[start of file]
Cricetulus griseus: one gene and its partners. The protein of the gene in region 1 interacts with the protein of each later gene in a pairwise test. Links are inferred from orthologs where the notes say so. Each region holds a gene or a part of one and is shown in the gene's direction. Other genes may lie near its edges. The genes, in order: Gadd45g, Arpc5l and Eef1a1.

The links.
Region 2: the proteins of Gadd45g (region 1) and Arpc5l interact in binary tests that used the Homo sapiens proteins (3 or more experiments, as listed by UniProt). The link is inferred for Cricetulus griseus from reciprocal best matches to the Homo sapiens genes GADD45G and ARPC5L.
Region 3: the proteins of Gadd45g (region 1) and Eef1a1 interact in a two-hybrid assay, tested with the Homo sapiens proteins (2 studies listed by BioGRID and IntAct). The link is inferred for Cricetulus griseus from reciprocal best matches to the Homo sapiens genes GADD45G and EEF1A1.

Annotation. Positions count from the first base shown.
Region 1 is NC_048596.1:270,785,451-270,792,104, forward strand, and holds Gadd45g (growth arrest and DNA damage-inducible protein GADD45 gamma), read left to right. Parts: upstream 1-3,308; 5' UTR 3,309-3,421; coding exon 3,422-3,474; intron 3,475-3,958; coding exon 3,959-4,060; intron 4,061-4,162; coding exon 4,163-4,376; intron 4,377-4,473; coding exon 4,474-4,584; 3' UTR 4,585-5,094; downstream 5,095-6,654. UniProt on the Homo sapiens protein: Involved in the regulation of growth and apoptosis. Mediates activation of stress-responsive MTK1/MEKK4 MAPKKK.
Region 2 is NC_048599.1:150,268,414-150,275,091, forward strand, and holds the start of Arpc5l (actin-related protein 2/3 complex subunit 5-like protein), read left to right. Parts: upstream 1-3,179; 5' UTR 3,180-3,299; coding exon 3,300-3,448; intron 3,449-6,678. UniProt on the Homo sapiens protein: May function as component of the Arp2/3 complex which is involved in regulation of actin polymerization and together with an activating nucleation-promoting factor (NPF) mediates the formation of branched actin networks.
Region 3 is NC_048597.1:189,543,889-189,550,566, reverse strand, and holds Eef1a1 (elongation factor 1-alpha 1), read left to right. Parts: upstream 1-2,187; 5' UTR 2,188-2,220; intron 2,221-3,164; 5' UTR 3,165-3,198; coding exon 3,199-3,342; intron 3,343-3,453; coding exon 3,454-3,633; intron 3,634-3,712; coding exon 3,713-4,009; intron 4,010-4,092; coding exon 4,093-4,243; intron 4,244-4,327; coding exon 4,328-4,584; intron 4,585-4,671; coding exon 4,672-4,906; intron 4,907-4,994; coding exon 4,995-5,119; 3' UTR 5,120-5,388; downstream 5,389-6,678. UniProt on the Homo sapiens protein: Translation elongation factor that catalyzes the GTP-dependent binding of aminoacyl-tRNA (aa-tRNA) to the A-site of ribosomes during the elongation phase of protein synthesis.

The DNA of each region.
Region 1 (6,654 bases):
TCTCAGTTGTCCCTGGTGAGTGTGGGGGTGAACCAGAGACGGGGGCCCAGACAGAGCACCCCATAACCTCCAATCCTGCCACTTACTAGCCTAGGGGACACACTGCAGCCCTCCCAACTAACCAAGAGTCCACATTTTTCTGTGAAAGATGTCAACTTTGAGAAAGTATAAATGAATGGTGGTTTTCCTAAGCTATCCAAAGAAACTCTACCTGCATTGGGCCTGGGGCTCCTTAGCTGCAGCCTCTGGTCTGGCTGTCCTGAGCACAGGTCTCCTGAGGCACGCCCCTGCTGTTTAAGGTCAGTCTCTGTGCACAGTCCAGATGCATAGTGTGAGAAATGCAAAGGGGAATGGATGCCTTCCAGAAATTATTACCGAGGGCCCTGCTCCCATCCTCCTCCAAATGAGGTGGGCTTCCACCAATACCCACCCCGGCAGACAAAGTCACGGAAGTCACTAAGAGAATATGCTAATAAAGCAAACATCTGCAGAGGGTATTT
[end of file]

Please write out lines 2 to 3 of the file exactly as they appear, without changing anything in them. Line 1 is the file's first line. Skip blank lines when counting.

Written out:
The links.
Region 2: the proteins of Gadd45g (region 1) and Arpc5l interact in binary tests that used the Homo sapiens proteins (3 or more experiments, as listed by UniProt). The link is inferred for Cricetulus griseus from reciprocal best matches to the Homo sapiens genes GADD45G and ARPC5L.